SECOND APPLICATION: The grounds on which a weak Christian argues against his own uprightness, and their falsity 3/3

To apply the first—

           (1.) We must distinguish between conscience proceeding by a right rule in its judgment, and con­science proceeding by a false rule.  Then conscience proceeds by a right rule, when it grounds its charge upon the word of God; for, being but an under officer, it is bound up to a law by which it must proceed.  And that can be no other than what God appoints it, who gives it commission, and puts it in office.  And that is the word of God, and that only. So that we are to give credit to our conscience’s com­manding or forbidding, condemning or acquitting us, when it can show its warrant from the word of God for these; otherwise, as subjects that are wronged in an inferior court and cannot have justice there, may appeal higher, so may and ought we, from conscience, to the word of God.  And you must know conscience is a faculty that is corrupted as much as any other by nature, and is very oft made use of by Satan to deceive both good and bad, godly and ungodly.  Many that now {know?} their consciences, they say, speak peace to them, will be found merely cheated and gulled when the books shall be opened.  No such dis­charge will then be found entered in the book of the word, as conscience hath put into their hand.  And many gracious souls, who passed their days in a continual fear of their spiritual state, and were kept chained in the dark dungeon of a troublesome con­science, shall then be acquitted, and have their action against Satan for false imprisonment, and abusing their consciences to the disturbing their peace.  And now let me ask thee, poor soul, who sayest thy con­science checks thee for a hypocrite, art thou a con­victed hypocrite by the word?  Doth conscience show thee a word rom Christ’s law that proves thee so? or rather, doth not Satan abuse thy own fearfulness, and play upon the tenderness of thy spirit, which is so deeply possessed with the sense of thy sins, that thou art ready to believe any motion in thee that tells any evil of thee?  I am sure it is oft so.  The fears and checks which some poor souls have in their bosoms, are like those reports that are now and then raised of some great news, by such as have a mind to abuse the country.  A talk and murmur you shall have in every one’s mouth of it, but go about to follow it to the spring-head, and you can find no ground of it, or author of credit that will vouch it.  Thus here: —a bruit there is in the tempted Christian’s bosom, and a noise heard as it were continually whispering in his ears, ‘I am a hypocrite, my heart is naught; all I do is dissembling;’ but when the poor creature, in earnest, sets upon the search to find out the business—calls his soul to the bar, and falls to examine it upon those interrogatories which the word propounds for trial of our sincerity—he can fasten this charge from none of them all upon himself, and at last comes to find it but a false alarm of hell, given out to put him to some trouble and affrightment for the present, though not [to] hurt him in the end.  [It is] like the politician’s lie, which, though it be found false at last, yet doth them some service the time it is believed for true.  As one serious question, such as this, seriously put to a gross hypocrite. is able to make him speechless, viz. —What promise in all the Bible hast thou on thy side for thy salvation?—so it is enough to deliver the troubled soul from his fears of being a hypocrite, if he would but, as David, ask his soul a Scripture reason for his disquietments—‘Why art thou cast down, O my soul, and why art thou disquieted within me?’ The sincere soul hath firm ground for his faith at bottom, however a little dirt is cast by Satan over it, to make him afraid of venturing to set his foot on it. But we must also distinguish,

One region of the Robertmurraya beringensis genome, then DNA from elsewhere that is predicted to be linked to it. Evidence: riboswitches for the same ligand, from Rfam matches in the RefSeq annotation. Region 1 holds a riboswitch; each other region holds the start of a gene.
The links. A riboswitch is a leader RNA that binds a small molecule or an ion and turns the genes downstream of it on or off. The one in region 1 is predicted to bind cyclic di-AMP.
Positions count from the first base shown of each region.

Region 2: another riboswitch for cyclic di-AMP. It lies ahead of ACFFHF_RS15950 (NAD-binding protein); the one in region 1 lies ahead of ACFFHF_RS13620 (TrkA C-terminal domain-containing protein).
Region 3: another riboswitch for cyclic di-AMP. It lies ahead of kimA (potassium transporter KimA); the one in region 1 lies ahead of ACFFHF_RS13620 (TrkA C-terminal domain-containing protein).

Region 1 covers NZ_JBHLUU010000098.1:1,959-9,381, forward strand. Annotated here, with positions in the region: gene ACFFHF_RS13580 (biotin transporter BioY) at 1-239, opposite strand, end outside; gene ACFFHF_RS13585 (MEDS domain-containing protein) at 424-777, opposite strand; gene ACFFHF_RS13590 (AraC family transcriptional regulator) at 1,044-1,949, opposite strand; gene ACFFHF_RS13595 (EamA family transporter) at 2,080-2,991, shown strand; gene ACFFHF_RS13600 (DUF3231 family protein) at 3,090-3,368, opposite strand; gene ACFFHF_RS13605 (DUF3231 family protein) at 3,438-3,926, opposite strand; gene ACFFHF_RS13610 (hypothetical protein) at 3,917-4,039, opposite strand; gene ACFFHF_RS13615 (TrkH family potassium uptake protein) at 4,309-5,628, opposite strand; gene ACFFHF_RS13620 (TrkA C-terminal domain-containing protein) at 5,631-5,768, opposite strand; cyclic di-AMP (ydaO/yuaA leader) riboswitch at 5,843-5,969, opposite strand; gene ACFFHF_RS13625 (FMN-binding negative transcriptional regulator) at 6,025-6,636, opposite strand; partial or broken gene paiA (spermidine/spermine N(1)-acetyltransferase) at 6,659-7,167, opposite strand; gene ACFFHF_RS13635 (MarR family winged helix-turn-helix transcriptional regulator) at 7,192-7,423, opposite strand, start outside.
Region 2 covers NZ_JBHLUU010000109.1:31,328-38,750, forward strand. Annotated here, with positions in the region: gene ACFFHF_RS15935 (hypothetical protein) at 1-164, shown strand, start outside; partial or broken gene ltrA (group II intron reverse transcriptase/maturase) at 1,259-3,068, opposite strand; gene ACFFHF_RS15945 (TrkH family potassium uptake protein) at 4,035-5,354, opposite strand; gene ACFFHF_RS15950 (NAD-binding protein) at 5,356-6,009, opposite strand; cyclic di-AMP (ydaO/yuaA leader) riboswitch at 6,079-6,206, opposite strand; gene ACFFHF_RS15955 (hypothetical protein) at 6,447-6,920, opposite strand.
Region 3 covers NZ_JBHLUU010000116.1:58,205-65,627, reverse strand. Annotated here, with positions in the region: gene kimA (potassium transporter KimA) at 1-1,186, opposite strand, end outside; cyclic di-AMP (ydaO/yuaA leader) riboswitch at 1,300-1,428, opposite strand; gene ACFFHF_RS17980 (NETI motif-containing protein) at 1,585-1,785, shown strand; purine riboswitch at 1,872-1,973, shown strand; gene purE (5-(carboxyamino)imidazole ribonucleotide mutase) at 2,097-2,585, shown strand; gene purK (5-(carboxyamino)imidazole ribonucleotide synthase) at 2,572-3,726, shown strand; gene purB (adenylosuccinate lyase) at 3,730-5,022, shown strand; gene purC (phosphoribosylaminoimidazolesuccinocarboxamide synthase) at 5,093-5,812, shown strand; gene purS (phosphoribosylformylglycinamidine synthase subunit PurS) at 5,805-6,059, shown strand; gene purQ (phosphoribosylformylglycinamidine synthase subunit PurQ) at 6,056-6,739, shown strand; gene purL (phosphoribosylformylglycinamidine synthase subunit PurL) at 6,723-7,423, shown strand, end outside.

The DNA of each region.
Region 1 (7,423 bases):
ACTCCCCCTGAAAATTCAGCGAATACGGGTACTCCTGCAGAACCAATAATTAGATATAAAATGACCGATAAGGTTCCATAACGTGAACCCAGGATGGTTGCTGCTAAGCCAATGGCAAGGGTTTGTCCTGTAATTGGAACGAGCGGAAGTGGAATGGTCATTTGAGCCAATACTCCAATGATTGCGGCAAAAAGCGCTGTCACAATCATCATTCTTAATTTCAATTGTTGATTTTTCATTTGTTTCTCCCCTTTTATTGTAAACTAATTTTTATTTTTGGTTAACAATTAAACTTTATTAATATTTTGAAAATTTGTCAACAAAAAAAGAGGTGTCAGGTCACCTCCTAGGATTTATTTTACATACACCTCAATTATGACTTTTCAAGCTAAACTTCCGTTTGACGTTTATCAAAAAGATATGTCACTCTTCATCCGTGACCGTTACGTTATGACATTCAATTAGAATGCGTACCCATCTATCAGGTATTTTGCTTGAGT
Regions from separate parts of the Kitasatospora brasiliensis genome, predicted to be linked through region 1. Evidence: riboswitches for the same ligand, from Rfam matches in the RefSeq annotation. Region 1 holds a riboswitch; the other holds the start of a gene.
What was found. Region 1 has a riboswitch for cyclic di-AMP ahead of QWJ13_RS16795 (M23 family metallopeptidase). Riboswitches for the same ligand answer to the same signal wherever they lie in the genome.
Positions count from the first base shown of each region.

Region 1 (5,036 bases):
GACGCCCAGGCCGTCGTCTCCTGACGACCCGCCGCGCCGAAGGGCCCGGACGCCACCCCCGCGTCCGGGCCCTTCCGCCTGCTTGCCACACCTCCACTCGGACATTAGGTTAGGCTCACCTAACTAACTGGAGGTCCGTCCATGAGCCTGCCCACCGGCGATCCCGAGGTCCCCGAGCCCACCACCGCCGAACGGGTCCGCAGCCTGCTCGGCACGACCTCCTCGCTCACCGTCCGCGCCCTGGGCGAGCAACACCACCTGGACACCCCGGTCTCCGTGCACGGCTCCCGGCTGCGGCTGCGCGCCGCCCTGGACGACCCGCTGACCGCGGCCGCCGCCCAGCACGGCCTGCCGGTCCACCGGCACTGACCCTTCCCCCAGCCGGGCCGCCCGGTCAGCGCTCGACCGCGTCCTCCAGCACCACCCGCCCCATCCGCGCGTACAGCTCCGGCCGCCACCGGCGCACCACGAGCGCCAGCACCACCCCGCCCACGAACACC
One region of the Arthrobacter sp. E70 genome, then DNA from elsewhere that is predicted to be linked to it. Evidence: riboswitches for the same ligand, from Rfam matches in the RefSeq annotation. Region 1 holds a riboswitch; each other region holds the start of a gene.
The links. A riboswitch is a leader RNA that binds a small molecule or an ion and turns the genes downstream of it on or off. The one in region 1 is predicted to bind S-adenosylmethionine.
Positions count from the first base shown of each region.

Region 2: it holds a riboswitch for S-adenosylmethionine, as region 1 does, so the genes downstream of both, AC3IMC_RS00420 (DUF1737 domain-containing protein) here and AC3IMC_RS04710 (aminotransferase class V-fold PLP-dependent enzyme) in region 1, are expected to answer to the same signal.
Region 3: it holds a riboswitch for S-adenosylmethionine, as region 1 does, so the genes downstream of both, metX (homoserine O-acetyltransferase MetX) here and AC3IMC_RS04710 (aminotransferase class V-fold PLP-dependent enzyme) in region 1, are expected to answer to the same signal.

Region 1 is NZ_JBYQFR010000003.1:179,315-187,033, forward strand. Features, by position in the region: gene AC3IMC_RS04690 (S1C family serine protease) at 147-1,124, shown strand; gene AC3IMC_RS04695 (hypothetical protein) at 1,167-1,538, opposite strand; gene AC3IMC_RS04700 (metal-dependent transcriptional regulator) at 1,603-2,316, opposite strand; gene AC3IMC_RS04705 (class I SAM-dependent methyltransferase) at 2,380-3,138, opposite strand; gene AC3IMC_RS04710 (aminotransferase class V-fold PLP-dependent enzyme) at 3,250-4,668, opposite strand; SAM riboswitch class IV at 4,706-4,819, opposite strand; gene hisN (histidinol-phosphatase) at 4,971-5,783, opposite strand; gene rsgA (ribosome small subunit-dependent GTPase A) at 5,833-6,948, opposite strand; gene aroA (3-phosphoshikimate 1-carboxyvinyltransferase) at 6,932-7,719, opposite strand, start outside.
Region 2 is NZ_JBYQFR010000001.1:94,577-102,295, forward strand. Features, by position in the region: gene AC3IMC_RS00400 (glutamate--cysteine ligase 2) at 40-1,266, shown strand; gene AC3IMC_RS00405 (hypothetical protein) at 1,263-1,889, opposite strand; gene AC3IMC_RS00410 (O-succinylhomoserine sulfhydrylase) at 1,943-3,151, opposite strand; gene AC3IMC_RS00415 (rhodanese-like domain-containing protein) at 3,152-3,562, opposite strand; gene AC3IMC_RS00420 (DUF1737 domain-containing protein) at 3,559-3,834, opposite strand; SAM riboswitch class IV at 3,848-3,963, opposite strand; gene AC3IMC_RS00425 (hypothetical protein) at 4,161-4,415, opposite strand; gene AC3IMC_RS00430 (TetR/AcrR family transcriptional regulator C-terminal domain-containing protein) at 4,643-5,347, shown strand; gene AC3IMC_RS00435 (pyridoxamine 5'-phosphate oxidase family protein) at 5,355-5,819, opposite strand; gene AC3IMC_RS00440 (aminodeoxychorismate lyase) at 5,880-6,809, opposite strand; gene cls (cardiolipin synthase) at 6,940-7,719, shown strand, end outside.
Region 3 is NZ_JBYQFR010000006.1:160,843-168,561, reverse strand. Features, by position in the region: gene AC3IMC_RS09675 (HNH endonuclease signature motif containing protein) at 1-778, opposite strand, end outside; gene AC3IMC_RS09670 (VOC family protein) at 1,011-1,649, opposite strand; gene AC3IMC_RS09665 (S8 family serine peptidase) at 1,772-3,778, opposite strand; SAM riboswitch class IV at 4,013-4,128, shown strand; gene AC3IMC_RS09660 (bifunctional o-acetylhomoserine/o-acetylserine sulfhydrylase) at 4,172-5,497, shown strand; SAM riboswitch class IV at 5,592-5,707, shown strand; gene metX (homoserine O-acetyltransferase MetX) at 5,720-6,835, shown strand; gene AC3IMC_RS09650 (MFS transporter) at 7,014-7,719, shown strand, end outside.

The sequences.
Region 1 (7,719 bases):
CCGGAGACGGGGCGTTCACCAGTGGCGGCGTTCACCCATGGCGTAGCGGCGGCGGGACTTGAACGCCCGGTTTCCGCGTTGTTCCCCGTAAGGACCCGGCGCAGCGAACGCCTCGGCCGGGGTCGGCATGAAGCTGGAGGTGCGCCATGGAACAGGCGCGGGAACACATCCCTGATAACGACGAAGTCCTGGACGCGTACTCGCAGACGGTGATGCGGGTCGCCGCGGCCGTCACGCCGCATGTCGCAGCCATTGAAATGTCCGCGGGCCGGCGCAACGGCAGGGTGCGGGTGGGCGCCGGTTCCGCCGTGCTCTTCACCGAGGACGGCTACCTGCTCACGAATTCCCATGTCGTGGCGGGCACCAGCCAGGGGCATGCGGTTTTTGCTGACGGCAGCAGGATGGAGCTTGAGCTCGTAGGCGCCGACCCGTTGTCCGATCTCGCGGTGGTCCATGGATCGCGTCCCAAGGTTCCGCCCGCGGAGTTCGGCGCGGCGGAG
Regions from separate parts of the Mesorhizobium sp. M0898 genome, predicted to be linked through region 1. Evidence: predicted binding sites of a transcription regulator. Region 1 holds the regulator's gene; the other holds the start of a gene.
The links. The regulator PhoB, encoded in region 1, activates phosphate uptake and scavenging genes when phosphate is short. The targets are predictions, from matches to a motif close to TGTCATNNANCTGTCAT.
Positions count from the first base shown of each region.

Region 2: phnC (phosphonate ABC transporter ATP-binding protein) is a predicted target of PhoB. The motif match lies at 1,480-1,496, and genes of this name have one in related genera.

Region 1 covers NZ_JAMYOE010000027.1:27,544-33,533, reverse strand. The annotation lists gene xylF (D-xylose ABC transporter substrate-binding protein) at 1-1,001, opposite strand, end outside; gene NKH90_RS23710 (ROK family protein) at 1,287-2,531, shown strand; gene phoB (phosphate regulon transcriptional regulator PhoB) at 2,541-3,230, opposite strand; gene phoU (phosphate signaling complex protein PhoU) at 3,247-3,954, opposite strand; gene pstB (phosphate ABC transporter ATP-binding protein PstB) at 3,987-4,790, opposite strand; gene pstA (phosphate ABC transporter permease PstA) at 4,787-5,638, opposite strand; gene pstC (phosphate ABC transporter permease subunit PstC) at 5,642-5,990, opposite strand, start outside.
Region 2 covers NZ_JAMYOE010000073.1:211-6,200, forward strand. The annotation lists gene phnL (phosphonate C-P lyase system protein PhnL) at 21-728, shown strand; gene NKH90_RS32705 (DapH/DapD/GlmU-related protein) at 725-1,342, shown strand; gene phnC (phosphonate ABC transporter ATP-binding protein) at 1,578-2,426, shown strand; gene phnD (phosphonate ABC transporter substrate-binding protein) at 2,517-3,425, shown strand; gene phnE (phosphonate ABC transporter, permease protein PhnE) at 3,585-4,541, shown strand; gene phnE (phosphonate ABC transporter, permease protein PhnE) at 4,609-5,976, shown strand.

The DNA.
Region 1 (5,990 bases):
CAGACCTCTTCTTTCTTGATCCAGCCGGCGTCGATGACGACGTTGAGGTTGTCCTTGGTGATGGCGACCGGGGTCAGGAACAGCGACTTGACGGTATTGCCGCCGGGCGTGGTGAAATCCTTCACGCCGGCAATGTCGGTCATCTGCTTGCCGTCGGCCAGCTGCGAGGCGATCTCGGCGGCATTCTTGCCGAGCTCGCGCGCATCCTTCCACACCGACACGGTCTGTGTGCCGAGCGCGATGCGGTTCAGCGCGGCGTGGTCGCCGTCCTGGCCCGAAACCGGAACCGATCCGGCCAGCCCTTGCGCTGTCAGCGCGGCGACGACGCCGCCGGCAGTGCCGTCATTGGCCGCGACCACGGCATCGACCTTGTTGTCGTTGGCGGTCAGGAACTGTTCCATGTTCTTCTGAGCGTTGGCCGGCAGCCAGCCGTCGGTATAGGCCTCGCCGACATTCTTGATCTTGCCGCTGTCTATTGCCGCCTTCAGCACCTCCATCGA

(2.) We must distinguish between a conscience rightly informed, and a conscience misinformed.  A conscience may be regular, so as to choose the right rule, but not rightly informed how to use this rule in his particular case.  Indeed, in the saint’s trouble of spirit, conscience is full of Scripture, sometimes, on which it grounds its verdict, but very ill interpreted; ‘O,’ saith the poor soul, ‘this place is against me:’—‘Blessed is the man unto whom the Lord im­puteth not iniquity, and in whose spirit there is no guile,’ Ps. 32:2.  ‘Here,’ saith he, ‘is a description of a sincere soul, to be one in whose spirit there is no guile.  But I find much guile in me.  Therefore I am not the sincere one.’  Now this is a very weak, yea, false inference.  By a spirit without guile, is not meant a person that hath not the least deceitfulness and hypocrisy remaining in his heart.  This is such a one, as none, since the fall, but Christ himself, was ever found, walking in mortal flesh.  To be without sin, and to be without guile, in this strict sense, are the same;—a prerogative here on earth peculiar to the Lord Christ; ‘who did no sin, neither was guile found in his mouth,’ I Peter 2:22.  And therefore, when we meet with the same phrase attributed to the saints —as to Levi, ‘Iniquity was not found in his lips,’ Mal. 2:6, and to Nathanael, ‘Behold an Israelite indeed, in whom is no guile,’ John 1:47—we must sense it in an inferior way, that may suit with their imperfect state here below, and not put that which only was Christ’s crown on earth, and is the glorified saint’s robe in heaven, to wear on the weak Christian while militant on earth—not only with a devil without, but a body of sin within him.  Wipe thine eyes again, poor soul, and then, if thou readest such places wherein the Spirit of God speaks so highly and hyperbolically of his saints’ grace, thou shalt find he doth not assert the per­fection of their grace as free from all mixture of sin; but rather, to comfort poor drooping souls and cross their misgiving hearts—which from the presence of hypocrisy are ready to overlook their sincerity as none at all—he expresseth his high esteem of their little grace by speaking of it as if it were perfect, and their hypocrisy as none at all.  O Christian, thy God would have thee know that thou dost not more overlook thy little grace for fear of the hypocrisy thou findest mingled with it, than he doth thy great corruptions, for the dear love he bears to the little, yet true grace he sees amidst them.  Abraham loved and owned his kinsman Lot when a prisoner carried away by those heathen kings.  So does thy God [love and own] thy grace, [as] near in blood to him, when it is sadly yoked by the enemy in thy own bosom; and, for thy comfort know, when the book shall be opened, the word too, and also the judgment of thy own con­science in the great day of Christ.  Christ will be the interpreter of both.  Not the sense which thou hast in the distemper of thy troubled soul, when thou readest both with Satan’s gloss put upon them, shall stand; but what Christ shall say.  And to be sure he hath al­ready declared himself so great a friend to weak grace, when on earth, by his loving converse with his dis­ciples, and [the] free testimony he gave to his grace in them—when God knows they were but raw and weak Chris­tians, both as to their knowledge and practice —that, poor soul, thou needst not fear he will then and there condemn, what here he commended and so dearly embraced.  Yea, he that took most care for his little lambs how they might be used gently, when he was to go from them to heaven, will not be unkind himself to them, at his return, I warrant thee.